Lastly, I’d like to see preventative care for caregivers. It could be as simple as classes on how to cope with the stress of being a caregiver, emphasizing self-care and respite. There is an excellent opportunity for private, public and nonprofit institutions to engage in pro-active partnerships to address this need.

To quote Susan Reinhard with AARP Public Policy Institute, “We have to do something to address the needs of caregivers in our nation. If we don’t, we may be headed towards a new public health crisis.”

 

Toula Wootan headshot

Toula Wootan founded the Caregiver Coalition of Northeast Florida in 2008. The Caregiver Coalition is now comprised of 15 nonprofits that combine resources to provide free “Caring for the Caregiver“ conferences, an annual Caregiver Expo, “Caregiver Connections" newsletter, a robust website and more. She works closely with local, state and national organizations and with elder care professionals to continue this important work. Since 2010, Toula’s weekly radio show, “Toula’s Tips for Caregivers,” has offered advice to caregivers. It can be heard on I-Heart: https://www.iheart.com/show/53-Toulas-Tips-for-Caregivers/and http://www.toulastipsforcaregivers.com/. Toula is also the primary caregiver for her parents.

 

 

TOO MUCH OLD STUFF: HOW TO BUST THE CLUTTER

By Linda Abbit 

 

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It accumulates. Over the years, a combination of sentimental objects, things we’ll use one day, the vestiges of a former life and too many years of tax returns, newspaper clippings, little gifts we never used… the list goes on and the house fills up.

There are obvious reasons to declutter. Safety: clutter can trip us up. Efficiency: with declining eyesight, it gets hard to find things we use everyday. Focus: messy environments can make it hard to process information.

But the best reason to declutter comes from “Ms Fix-It” Jennifer Phelps in Houzz, the online resource for home design and organization:  “When your house is full of things from your past, things that only remind you of who you were, you very literally have no room for who you are now and who you are becoming.”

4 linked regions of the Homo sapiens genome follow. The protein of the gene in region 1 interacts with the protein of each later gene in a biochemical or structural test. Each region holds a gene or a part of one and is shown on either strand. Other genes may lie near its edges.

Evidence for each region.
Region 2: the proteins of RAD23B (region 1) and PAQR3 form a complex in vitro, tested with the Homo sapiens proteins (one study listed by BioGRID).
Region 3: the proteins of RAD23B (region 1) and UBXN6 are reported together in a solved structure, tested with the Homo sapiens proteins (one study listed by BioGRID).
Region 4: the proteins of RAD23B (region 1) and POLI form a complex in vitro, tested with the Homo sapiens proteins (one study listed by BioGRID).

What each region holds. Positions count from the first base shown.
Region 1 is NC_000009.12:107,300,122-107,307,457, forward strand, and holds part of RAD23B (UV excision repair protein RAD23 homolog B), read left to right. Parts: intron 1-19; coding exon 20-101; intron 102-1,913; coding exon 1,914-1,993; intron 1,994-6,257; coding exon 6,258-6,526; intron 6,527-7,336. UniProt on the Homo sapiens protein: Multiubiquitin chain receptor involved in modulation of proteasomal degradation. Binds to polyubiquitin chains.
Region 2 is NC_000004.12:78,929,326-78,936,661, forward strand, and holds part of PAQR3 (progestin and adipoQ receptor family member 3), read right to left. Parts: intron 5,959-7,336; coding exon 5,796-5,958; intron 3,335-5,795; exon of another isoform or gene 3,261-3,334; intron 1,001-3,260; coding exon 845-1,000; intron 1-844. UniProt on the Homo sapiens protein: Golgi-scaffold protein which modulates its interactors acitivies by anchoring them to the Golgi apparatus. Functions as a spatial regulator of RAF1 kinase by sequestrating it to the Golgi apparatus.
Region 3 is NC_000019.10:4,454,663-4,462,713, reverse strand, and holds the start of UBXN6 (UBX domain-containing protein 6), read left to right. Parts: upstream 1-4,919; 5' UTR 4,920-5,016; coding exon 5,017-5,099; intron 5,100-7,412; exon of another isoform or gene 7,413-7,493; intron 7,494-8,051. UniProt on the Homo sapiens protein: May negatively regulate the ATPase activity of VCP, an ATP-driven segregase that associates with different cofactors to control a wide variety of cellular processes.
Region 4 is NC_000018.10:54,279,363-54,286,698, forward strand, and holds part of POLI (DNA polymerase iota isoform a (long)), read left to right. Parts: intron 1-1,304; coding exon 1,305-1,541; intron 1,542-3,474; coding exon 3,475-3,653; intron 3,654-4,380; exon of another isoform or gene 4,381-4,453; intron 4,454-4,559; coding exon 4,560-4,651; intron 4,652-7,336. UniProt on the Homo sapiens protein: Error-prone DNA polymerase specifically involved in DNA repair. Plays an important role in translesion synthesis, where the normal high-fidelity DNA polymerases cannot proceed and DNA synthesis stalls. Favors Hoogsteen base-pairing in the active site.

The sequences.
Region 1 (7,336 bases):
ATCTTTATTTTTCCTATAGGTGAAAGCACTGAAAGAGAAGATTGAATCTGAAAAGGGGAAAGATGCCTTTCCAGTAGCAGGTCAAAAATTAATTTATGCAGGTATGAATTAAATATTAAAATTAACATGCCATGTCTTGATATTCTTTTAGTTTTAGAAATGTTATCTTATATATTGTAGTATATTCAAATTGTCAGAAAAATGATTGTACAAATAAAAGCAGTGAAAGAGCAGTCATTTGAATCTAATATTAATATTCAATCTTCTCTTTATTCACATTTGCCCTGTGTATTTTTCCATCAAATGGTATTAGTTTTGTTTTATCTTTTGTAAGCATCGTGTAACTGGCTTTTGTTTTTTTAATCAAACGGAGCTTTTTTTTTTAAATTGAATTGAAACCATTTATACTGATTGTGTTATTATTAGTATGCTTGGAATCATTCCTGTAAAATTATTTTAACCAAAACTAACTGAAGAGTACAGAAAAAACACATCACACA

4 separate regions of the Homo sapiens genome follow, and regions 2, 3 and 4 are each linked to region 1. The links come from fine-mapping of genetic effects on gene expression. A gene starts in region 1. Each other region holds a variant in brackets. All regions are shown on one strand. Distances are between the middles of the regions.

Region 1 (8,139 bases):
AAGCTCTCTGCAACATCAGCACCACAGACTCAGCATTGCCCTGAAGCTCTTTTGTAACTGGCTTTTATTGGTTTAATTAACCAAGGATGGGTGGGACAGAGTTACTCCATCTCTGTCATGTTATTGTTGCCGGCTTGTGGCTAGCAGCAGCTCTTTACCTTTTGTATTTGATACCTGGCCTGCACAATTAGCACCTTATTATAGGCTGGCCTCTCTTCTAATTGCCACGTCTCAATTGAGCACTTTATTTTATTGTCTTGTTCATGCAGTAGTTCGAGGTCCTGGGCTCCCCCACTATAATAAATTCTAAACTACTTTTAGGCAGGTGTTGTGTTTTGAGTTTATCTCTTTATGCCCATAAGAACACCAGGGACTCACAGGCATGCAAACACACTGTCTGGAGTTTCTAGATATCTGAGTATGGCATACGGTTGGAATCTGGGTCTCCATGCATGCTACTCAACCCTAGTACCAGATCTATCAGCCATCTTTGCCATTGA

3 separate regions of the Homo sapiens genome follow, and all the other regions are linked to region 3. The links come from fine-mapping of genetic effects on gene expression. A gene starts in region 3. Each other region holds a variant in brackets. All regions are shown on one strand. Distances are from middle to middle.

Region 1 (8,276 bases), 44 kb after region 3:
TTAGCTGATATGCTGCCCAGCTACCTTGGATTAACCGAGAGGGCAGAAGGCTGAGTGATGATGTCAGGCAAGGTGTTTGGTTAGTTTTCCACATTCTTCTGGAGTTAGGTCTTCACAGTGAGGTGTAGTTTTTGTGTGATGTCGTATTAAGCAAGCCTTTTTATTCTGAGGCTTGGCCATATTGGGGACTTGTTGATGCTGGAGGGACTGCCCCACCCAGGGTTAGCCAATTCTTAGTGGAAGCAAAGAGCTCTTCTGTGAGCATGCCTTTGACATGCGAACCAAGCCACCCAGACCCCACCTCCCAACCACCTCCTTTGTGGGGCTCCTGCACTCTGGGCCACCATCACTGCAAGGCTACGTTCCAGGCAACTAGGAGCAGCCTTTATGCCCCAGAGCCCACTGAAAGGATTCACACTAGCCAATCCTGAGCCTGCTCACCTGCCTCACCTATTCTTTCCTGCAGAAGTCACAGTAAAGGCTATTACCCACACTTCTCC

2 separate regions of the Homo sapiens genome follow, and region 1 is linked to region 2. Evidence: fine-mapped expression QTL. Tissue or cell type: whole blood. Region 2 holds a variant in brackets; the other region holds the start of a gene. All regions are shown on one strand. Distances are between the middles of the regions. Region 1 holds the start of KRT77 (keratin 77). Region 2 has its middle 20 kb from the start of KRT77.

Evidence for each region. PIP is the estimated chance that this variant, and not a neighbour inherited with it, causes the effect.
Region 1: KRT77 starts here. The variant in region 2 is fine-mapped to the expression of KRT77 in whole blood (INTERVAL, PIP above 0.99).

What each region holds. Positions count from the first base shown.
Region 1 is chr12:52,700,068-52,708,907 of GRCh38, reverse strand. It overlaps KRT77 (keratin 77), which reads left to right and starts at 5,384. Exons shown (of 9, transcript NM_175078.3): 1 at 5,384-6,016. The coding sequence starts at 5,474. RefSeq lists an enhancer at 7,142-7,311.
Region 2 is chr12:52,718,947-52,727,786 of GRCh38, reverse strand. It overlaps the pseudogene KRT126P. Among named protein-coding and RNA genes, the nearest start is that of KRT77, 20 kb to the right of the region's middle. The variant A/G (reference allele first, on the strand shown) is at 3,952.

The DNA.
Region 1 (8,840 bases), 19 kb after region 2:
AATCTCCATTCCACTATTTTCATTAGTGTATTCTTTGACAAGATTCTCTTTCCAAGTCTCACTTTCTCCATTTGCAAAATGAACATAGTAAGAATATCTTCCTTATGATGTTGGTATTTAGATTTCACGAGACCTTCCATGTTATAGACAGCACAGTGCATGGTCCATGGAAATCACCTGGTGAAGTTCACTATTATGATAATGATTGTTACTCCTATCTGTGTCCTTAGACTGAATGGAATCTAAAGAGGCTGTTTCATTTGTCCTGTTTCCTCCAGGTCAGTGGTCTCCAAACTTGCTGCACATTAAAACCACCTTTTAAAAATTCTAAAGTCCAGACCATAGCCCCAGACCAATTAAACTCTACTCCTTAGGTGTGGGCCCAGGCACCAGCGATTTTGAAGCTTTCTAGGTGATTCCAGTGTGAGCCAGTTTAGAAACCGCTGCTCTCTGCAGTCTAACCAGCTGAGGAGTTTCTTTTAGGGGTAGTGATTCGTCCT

Why Is It So Hard to Do?

Whether you want to pare down the stuff in your home, garage, or even your computer storage, one problem is knowing where to start. The more we have, the more overwhelming it is.

A lot of what we hold on to is loaded with meaning. You might not even like that big ugly vase, but it was a gift from someone you lost touch with and you feel guilty.

For some of us, getting rid of stuff is actually painful. A recent Yale study found for some of us, parts of our brains react the same way to the anticipated loss of valued possessions as they do to the idea of quitting an addiction. A deep and gut-wrenching anxiety sets in.

 

How to Start Decluttering

Enter Sara Getzkin, President of Hands On! Organizing. As a professional organizer, Getzkin has been been on the TLC show “Hoarding: Buried Alive” five times – soon to be six. In the course of that work, she has come across everything from sex toys and firearms to marijuana brownies! One of Getzkin’s cutest finds was a dance card belonging to a client’s great aunt.

Getzkin has some tips from her ten years of experience as a Professional Organizer:

1. Don’t try to tackle too much at once. Getzkin tells her clients, “Let’s carve out three hours and see what we get done. Then you are going to rest and not even think about this.” Very few people can sustain focus for more than three hours and stopping before you get stuck means you can start again tomorrow feeling positive .

2. To start, Getzkin, recommends preparing three bags or boxes and labeling them Keep, Toss, and Sell/Donate. You might add a fourth box for things that need repairing, mending or dry cleaning, but don’t add more options than that. Put away what’s in your Keep pile at the end of the day and throw out what’s in your Toss pile. (We’ll tell you how to use online resources to sell or donate next week.)

3. Decide what you really use and consider what storage space is available. Be relentless in your decision-making and follow through.

4. Find local consignment stores to sell stuff that’s in great condition (do a Google search for [your city] + consignment stores) or sell your stuff online. Craigslist is a good option for selling locally; eBay is good for more valuable stuff. Stay tuned for a Senior Planet guide to selling and donating online, coming next week.

Paul Foreman, the creator of Mind Maps, gets deep into the decluttering problem with the fantastic map below. “As you move up a gear in de-cluttering you may hit some tough questions and need to battle some gremlins,” he writes. “Are you hanging on to the past? Do you need to move on? Whether you spend 20 years, 2 years, 2 months or 2 minutes the end result is the same – you have to let go. Deep down you know this – holding on, is simply delaying the inevitable.”

 moreclutter

Decluttering Challenges

  • Medications and medical apparatus  Medical needs vary as we age:  the medications and dosages change, but all too often we don’t throw away prior drug prescriptions. Time to get rid of them. Find out if your pharmacy has a take-back program; if not, figure that most prescription drugs can be put in the garbage. The FDA advises taking the pills out of the containers and mixing them with coffee grounds or vegetable peelings; then use a marker to black out the label – or scratch it out – before you put the container in the garbage. Some substances, such as narcotic pain relievers, should be flushed; check the label for instructions. Old crutches from 10 years ago? If you need crutches again, you’ll want to get a new and improved pair. Donate the ones you have.